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Jack London

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Monday, February 7, 2011

Who to Choose? Part 2

Currently reading - Magic Bites by Ilona Andrews

A QUICK SHOUT-OUT to the members of the Northwest Houston Chapter and the West Houston Chapter of RWA:  Thanks, guys!  Your encouragement and good wishes on this journey mean so much to me!

JUST A REMINDER: Over the next few posts, I'll be reviewing the some of the players in non-traditional book distribution. I DO NOT advocate any particular company. What you'll be reading is my thought process as I work through my decision-making. I can, and probably will, make a ton of mistakes. Your mileage may vary.

Barnes & Noble ("B&N") jumped on the e-reader train after Amazon, but I give them credit for bringing out the Nook.  Obviously, Amazon is a little worried about the competition, or they wouldn't have dropped the price on the Kindle so fast.  The nice thing about the Nook is availibility of a color edition for those who create picture books and graphic novels.

Unlike Borders, B&N took the coming e-book revolution seriously.  They've started Pubit, their own indie-publishing branch.  Once again, I strongly suggest you read B&N's terms THOROUGHLY!!

B&N will pay only 65% for e-books priced between $2.99 and $9.99, compared to Amazon's 70%.  The plus with working with B&N is reaching another segment of your potential market.  And it's still a hell of a lot better than 25% of net offered by the Big 6.

(Something I've noticed is the intense loyalty felt  by the users of the various e-readers.  Even if you'll only let go of your Sony if they pry it from your cold, dead fingers, don't discount the rest of the e-reader users in the world.)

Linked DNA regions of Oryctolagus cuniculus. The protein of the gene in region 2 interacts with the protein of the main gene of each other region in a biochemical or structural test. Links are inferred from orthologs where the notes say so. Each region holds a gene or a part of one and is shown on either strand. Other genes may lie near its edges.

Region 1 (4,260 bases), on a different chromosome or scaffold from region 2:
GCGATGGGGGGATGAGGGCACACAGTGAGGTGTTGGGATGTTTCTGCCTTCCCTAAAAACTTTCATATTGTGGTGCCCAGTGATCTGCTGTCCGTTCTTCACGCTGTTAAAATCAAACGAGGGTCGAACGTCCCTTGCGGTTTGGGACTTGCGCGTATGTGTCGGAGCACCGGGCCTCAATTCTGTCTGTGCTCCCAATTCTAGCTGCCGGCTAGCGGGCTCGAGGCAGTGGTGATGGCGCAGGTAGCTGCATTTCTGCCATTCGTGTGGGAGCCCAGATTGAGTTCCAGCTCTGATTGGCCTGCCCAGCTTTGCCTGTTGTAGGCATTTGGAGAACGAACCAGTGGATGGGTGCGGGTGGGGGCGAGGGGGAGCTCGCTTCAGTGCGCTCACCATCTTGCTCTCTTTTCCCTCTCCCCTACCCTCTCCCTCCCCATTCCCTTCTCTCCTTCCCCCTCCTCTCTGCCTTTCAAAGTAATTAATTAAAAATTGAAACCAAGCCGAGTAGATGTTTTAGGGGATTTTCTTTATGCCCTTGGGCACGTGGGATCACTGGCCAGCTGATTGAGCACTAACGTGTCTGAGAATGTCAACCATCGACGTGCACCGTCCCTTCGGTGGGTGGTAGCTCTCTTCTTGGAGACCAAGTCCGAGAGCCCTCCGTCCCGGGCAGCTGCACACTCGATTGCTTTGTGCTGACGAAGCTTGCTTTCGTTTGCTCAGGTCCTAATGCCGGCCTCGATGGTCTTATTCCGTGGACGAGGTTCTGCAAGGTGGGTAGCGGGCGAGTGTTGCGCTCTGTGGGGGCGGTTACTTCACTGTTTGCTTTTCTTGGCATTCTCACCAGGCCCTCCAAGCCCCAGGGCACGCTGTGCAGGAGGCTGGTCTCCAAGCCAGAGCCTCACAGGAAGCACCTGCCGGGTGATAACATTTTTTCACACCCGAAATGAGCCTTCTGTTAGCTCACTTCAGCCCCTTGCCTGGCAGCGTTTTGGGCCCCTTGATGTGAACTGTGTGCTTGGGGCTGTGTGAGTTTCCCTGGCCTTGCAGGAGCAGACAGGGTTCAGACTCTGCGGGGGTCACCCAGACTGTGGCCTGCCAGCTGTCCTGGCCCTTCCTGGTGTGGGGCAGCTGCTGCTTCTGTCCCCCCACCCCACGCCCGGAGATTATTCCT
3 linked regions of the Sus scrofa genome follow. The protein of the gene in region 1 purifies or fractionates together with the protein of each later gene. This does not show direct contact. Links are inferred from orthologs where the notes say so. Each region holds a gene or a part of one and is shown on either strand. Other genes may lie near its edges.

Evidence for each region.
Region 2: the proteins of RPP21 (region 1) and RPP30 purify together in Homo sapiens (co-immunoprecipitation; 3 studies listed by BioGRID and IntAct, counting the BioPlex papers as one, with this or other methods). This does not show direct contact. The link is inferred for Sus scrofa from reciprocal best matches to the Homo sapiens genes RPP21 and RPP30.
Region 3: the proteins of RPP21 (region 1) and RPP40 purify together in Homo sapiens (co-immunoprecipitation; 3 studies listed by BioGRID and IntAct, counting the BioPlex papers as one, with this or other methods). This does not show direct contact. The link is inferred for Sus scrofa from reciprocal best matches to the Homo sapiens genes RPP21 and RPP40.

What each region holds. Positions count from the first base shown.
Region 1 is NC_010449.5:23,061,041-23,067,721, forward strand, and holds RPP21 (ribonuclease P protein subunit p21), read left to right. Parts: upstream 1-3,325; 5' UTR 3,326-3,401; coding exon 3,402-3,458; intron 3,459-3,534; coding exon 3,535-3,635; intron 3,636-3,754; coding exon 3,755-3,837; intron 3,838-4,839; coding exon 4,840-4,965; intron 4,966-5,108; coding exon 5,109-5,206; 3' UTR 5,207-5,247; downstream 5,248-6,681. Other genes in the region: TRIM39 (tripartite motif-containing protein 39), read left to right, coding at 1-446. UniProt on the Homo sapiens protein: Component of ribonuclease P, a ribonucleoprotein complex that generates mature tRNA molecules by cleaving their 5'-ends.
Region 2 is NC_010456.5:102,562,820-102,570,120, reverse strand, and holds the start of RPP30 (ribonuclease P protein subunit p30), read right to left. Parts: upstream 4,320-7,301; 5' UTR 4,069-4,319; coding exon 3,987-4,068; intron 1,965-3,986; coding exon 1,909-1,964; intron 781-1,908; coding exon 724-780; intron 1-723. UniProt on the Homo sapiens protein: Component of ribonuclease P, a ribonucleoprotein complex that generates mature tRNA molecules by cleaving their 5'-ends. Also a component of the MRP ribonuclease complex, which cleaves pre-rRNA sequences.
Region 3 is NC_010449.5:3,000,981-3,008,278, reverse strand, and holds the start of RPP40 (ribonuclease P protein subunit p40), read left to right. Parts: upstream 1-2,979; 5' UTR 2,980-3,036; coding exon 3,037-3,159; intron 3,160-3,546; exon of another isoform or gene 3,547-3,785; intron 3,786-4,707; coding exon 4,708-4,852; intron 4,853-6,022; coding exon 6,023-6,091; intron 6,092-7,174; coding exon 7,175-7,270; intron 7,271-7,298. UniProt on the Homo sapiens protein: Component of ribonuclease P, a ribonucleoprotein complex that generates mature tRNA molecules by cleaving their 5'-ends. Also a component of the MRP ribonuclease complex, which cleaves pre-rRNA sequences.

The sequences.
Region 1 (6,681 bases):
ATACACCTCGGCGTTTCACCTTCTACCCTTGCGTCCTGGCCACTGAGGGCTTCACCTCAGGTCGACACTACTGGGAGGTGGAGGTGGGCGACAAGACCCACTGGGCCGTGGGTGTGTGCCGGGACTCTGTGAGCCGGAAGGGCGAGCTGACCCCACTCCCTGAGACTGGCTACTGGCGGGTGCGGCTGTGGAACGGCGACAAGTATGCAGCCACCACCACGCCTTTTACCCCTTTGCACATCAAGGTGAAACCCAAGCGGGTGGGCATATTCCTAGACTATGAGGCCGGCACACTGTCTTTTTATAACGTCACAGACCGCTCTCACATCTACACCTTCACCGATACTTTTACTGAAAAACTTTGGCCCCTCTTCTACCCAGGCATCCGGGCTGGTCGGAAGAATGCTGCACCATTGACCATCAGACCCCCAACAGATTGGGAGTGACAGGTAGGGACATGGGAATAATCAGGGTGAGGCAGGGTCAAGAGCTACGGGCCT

B&N pays monthly, but they start paying sixty days after month's closing.  For example, if you posted your e-book on February 1 and you sell 100 e-books in February, you''ll be paid for those 100 books on or about April 30.

B&N has a detailed and fairly clear formatting guide.  And like Amazon, they will price match if you have your e-book for sale at lower price through another vender.

But there are some issues of concern.  B&N won't make the monthly payment if less than $10 is due to the publisher.  They insist on having your credit card on file.  Say you sold 10 books in February, no books in March, but one of your books is returned in March.  The 60% royalty  from the return will be charged to your credit charge.

Other than those concerns, B&N is still the second biggest game in town with more pros than cons.

4 comments:

  1. I'm really enjoying your posts and taking notes. This helps me out because (as you figured out) I'm not happy with my publisher and I really need to make up my mind on which direction I want to go. Thank you for sharing with us.

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  2. Gald I can help. NY and trad publishing are an option now, but I can't see them lasting in the current form much longer. As Bob Mayer said in an earlier post comment they're scared and confused.

    To me, what's telling is the number of well-known agents changing what they do, from some leaving publishing all together to others becoming publishers themselves.

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  3. Thanks, Tess! It's all a matter of doing your homework. Though this time I don't mind if folks copy off my paper. *grin*

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